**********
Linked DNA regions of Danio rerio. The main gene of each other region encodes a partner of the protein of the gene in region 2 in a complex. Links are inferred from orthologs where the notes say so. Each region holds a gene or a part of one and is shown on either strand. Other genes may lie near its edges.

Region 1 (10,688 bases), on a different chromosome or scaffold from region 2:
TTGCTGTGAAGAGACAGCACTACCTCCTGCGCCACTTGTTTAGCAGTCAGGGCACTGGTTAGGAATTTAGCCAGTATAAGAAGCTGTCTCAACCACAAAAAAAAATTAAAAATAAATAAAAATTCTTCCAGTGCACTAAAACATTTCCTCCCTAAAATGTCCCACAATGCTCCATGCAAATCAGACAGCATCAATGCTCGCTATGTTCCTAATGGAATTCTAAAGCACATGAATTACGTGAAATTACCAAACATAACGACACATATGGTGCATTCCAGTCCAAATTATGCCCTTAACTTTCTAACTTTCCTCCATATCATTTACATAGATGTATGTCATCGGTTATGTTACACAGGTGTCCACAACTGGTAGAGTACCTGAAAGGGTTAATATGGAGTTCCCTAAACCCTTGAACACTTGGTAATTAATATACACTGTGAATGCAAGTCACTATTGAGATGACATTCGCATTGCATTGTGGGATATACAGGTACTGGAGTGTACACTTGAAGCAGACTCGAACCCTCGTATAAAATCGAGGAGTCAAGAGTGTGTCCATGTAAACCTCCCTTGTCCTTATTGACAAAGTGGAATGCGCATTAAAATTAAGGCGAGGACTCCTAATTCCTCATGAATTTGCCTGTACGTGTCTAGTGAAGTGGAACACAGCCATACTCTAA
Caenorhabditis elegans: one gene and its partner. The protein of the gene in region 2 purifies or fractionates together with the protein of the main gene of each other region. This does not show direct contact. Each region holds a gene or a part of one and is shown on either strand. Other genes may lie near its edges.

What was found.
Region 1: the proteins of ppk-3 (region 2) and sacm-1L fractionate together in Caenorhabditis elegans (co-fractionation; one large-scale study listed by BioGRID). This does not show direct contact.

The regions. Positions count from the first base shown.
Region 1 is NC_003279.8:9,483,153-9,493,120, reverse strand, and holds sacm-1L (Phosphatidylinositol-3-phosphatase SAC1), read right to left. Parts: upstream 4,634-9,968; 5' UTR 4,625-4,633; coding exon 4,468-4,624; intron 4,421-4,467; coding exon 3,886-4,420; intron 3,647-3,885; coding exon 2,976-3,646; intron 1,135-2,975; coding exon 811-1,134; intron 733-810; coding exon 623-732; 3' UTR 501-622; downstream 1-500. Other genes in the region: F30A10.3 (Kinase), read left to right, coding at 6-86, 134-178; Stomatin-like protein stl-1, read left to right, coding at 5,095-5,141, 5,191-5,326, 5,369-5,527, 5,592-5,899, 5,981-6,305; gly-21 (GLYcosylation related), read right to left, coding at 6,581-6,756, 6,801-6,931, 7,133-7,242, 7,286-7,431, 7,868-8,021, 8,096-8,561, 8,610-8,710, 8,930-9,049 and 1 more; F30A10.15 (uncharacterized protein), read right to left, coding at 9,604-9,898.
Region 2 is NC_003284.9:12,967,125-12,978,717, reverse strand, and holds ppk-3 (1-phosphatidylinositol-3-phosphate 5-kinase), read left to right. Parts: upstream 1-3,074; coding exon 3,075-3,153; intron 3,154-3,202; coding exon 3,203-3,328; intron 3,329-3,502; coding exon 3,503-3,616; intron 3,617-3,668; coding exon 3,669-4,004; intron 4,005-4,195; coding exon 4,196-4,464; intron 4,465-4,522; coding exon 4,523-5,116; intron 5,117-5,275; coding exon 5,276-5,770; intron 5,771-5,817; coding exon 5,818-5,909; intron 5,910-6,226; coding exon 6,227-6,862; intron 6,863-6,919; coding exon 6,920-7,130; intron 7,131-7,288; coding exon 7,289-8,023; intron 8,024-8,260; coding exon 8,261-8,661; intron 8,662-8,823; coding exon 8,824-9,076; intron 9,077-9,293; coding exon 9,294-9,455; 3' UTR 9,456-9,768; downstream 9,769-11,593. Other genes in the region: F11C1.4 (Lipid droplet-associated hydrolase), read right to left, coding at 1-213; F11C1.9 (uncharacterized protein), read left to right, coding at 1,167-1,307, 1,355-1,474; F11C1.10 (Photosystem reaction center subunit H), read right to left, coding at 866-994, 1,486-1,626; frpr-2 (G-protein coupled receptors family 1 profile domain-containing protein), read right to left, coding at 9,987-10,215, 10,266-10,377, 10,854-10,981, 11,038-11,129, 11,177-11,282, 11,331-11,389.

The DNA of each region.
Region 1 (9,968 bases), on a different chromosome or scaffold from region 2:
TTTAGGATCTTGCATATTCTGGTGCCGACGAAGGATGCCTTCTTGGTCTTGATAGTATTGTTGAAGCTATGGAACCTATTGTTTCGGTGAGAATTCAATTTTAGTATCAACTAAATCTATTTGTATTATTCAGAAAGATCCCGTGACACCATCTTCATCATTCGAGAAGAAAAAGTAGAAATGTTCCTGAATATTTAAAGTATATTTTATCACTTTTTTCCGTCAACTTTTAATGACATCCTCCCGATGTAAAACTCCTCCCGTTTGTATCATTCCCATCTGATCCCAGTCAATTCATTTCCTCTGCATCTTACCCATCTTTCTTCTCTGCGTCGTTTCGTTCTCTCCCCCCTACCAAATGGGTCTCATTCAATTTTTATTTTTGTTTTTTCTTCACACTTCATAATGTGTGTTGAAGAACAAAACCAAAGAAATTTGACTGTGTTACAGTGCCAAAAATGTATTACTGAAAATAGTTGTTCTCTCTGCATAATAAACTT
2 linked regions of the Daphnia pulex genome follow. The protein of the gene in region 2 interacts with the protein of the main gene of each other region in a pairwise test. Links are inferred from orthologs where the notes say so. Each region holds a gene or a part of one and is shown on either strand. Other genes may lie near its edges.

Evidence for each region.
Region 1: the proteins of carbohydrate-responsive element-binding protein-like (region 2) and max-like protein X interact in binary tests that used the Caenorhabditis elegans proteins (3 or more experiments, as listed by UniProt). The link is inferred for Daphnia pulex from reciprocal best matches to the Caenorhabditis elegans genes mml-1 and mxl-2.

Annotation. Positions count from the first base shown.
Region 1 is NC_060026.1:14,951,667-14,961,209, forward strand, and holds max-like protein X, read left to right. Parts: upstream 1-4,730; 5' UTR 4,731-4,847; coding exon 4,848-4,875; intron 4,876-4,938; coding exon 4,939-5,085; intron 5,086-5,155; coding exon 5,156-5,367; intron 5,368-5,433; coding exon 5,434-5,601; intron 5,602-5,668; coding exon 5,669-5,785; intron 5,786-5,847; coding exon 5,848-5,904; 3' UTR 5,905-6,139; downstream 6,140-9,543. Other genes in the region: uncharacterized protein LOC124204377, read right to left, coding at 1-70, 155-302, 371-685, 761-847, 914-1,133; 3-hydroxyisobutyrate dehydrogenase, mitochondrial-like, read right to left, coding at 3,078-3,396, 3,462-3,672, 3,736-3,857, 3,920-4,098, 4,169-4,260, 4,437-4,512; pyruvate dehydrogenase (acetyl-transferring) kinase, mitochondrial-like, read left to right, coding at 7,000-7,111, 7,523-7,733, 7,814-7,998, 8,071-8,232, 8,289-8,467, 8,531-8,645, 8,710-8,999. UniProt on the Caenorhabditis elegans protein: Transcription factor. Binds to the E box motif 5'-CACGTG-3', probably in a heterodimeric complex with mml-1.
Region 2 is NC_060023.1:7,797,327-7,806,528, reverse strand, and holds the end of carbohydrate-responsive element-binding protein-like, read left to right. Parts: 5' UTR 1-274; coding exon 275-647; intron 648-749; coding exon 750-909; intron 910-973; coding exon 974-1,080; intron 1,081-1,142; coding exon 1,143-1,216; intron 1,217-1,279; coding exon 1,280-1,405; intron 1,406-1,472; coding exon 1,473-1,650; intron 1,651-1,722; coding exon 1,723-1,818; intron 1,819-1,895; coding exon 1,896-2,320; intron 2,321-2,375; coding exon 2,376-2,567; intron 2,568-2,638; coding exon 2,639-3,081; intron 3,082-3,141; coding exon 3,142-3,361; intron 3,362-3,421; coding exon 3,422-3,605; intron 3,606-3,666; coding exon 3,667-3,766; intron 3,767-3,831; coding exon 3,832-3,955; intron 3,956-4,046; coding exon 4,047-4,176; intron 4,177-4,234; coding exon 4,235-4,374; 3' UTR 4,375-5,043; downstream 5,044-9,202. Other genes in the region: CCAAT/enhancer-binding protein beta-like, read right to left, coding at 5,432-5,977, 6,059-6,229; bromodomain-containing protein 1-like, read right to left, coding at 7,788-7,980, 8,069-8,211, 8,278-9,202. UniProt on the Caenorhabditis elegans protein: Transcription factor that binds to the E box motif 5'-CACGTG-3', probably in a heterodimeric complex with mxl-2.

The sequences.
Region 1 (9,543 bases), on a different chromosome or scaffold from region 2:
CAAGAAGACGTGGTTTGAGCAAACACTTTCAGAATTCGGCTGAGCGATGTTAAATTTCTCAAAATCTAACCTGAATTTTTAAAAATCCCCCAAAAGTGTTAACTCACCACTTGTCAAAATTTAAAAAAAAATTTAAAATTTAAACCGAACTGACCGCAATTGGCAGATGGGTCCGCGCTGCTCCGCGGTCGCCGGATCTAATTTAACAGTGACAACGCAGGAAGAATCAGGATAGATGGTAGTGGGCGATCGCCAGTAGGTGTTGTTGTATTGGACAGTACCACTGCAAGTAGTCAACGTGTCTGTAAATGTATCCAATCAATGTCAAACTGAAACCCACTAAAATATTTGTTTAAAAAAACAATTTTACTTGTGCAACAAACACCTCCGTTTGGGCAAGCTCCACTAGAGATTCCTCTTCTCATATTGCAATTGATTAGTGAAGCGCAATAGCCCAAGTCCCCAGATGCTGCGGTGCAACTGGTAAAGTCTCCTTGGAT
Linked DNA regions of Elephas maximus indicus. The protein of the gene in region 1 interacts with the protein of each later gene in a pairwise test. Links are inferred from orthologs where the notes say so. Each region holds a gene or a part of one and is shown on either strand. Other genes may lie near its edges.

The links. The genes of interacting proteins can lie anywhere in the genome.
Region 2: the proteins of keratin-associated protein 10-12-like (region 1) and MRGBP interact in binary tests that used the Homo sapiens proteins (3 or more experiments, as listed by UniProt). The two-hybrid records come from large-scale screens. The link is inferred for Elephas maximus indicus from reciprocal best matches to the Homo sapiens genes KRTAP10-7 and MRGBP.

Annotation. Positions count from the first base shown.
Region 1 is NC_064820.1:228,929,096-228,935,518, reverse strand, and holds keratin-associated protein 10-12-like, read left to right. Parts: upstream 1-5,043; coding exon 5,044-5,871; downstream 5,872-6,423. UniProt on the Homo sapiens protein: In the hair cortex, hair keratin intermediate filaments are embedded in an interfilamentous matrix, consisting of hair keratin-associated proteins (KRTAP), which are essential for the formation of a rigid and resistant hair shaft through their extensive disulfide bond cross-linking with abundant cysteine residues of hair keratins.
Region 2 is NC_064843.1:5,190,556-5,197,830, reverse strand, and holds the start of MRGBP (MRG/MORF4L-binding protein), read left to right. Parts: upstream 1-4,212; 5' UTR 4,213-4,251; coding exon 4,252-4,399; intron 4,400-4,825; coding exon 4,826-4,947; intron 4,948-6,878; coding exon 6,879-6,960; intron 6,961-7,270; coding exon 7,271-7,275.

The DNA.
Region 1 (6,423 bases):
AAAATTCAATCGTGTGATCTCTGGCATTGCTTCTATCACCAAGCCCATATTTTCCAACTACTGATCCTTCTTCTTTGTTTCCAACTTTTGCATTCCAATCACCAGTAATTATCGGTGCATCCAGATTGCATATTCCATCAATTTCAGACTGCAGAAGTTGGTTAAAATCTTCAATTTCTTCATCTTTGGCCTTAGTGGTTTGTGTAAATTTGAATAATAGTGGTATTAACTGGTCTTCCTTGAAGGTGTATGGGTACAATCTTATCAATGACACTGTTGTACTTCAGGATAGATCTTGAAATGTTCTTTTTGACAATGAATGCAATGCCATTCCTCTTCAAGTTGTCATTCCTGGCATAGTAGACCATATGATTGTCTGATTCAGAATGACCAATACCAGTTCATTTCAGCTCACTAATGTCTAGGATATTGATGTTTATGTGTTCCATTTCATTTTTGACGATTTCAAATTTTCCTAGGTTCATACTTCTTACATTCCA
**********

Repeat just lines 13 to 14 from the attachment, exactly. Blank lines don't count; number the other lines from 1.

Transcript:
2 linked regions of the Daphnia pulex genome follow. The protein of the gene in region 2 interacts with the protein of the main gene of each other region in a pairwise test. Links are inferred from orthologs where the notes say so. Each region holds a gene or a part of one and is shown on either strand. Other genes may lie near its edges.

Evidence for each region.